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Details of new technology that Kenya will use to monitor foreigners

Kindiki asserts that the new system will enhance Kenya's border security.

Interior CS Kithure Kindiki

Interior Cabinet Secretary Kithure Kindiki has unveiled an ambitious plan to enhance border security through the implementation of a state-of-the-art system at key entry points.

During his appearance before the Senate Adhoc Committee investigating compensation for victims of the 1998 bomb blast, the CS detailed the government's strategy to counter criminal elements attempting to enter the country.

Central to this plan is the introduction of the Passenger Record System (PRS), a comprehensive profiling tool designed to scrutinize foreign nationals as they enter Kenya.


The PRS will play a crucial role in identifying individuals flagged for their involvement in criminal activities, effectively aiding the government in determining their eligibility for entry or apprehension.

This system will be made accessible to immigration officials and various security agencies, including the National Intelligence Service (NIS), strengthening Kenya's defenses against potential threats and enhancing national security.

According to the government's timeline, the system is set to be fully operational by June 30, 2024.

This strategic implementation aims to fortify Kenya's border security and protect the nation from potential threats, ensuring the safety of its citizens and visitors.


CS Kindiki highlighted that once an individual begins their journey to Kenya, Kenyan agencies will be alerted and have access to information about the traveler.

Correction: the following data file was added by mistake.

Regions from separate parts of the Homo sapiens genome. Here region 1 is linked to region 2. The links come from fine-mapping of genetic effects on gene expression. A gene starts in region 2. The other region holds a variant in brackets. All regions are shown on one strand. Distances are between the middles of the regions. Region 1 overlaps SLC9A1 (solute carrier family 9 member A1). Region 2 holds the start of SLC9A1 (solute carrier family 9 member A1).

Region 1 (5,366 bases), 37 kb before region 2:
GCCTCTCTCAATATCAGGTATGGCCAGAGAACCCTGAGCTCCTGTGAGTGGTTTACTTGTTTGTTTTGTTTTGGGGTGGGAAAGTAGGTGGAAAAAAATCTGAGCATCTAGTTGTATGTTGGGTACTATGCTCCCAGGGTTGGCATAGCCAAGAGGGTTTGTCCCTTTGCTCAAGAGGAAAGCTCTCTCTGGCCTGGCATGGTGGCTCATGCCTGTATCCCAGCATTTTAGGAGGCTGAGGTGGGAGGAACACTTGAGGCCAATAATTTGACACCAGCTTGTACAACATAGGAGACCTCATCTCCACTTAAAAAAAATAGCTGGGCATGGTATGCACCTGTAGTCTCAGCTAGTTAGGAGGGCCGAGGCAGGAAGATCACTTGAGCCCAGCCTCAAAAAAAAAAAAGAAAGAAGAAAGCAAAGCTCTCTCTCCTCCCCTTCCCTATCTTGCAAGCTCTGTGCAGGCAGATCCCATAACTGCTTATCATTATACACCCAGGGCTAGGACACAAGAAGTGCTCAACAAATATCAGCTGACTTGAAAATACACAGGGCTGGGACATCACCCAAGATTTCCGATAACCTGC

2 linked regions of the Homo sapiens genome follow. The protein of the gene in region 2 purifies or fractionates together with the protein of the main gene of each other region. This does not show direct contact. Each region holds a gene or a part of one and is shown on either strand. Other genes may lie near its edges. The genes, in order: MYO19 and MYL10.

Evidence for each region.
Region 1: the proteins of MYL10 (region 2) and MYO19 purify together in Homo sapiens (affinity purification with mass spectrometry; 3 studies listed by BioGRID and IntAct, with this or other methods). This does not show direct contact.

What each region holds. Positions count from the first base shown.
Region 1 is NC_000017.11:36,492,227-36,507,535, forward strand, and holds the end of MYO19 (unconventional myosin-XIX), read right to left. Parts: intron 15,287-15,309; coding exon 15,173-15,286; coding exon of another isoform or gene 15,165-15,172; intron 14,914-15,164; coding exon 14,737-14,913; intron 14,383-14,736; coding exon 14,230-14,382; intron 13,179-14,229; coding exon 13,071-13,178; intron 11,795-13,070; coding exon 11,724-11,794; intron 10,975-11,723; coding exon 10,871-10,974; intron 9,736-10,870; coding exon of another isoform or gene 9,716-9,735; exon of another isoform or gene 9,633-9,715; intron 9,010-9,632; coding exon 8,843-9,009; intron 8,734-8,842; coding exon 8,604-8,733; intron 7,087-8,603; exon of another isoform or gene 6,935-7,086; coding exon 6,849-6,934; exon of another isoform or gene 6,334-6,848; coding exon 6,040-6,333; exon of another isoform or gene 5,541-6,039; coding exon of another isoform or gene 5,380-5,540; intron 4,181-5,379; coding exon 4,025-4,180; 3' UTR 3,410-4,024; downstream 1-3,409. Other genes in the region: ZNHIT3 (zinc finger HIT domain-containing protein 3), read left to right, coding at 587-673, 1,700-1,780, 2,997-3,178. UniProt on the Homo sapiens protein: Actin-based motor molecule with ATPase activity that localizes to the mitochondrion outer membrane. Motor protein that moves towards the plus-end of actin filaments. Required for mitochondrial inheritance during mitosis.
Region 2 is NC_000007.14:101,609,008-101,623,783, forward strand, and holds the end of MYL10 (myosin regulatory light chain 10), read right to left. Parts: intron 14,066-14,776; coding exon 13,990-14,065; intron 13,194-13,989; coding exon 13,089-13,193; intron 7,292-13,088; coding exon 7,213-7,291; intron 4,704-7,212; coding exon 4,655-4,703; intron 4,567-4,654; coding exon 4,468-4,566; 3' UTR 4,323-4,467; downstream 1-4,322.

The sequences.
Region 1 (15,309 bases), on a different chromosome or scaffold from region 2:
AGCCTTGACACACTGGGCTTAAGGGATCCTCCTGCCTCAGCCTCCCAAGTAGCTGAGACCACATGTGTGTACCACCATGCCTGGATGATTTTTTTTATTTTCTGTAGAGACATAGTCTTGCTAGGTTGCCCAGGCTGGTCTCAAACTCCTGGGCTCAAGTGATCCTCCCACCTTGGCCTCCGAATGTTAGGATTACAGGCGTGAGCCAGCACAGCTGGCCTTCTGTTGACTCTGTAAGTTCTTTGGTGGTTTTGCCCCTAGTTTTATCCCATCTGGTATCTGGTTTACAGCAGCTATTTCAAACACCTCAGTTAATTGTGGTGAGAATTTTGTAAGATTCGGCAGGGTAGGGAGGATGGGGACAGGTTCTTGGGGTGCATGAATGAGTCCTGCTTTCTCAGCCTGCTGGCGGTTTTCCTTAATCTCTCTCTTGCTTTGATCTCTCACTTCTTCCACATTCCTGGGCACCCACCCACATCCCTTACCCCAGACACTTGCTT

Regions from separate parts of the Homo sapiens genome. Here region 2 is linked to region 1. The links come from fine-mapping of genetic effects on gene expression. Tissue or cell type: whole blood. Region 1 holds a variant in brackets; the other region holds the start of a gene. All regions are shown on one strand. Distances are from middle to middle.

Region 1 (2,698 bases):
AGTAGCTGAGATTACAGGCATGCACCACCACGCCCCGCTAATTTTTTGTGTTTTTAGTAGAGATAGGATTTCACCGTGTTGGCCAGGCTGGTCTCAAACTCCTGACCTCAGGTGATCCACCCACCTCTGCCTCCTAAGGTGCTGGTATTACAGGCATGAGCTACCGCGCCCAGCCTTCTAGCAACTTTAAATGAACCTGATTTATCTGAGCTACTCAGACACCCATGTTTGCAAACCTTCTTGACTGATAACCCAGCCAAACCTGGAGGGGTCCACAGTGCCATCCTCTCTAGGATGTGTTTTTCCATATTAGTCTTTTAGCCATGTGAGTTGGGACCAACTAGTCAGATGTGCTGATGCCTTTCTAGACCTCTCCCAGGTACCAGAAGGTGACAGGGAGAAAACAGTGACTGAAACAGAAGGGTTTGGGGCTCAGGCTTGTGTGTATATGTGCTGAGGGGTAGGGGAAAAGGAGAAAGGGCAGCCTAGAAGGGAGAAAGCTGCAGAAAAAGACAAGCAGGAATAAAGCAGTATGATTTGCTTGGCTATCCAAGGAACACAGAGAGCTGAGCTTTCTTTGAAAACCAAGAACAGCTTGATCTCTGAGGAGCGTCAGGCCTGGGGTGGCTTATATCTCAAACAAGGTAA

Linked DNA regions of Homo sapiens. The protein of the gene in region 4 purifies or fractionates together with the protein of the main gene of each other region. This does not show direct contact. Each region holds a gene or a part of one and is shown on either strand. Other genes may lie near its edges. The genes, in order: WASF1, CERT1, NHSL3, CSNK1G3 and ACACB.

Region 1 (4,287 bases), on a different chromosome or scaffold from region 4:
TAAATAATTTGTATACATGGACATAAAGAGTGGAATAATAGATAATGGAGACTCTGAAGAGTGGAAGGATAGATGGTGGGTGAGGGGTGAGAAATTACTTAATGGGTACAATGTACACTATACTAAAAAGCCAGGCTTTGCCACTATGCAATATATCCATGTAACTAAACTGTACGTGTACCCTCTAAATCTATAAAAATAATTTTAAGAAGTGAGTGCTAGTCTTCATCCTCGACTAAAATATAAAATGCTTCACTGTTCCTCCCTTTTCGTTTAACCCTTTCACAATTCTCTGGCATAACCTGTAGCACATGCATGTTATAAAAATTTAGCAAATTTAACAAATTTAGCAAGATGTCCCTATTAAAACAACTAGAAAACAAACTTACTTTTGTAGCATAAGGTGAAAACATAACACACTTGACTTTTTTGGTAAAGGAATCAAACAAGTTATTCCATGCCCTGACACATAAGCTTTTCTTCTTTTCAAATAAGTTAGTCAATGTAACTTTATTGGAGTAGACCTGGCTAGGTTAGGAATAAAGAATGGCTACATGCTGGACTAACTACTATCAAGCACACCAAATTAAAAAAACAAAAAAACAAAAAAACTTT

They can then determine if the person is on a red list of suspected criminals, and the subsequent decisions regarding their entry into Kenya will be at their discretion.

Alternatively, Kindiki noted that they might permit these individuals to visit Kenya, using their presence as an opportunity to gather additional information about them.


He expressed his admiration for the new system, emphasizing how this technology will significantly advance the country's border management and control capabilities.

Interior CS Kithure Kindiki in July 5 announced a delay in the planned reopening of the Kenya-Somalia border at Garissa, citing heightened terrorism concerns.

The government's top priority is national security, with the goal of curbing the rising trend of cross-border crimes.


In regions like Northeastern Kenya and parts of the Coast, there has been a surge in terror attacks perpetrated by al Shabaab, resulting in destructive raids, property destruction, and even gruesome acts such as beheadings.

The al Shabaab has also planted improvised explosive devices (IEDs) on roads and conducted raids on villages, further escalating security concerns.

The border reopening had been previously announced in May, following extensive consultations between Kindiki and Somalia's security minister.

This decision represented a significant shift, as the border had been closed in 2011 after militant incursions into Kenya led to a series of attacks. The government's cautious approach reflects its commitment to safeguarding national security interests.


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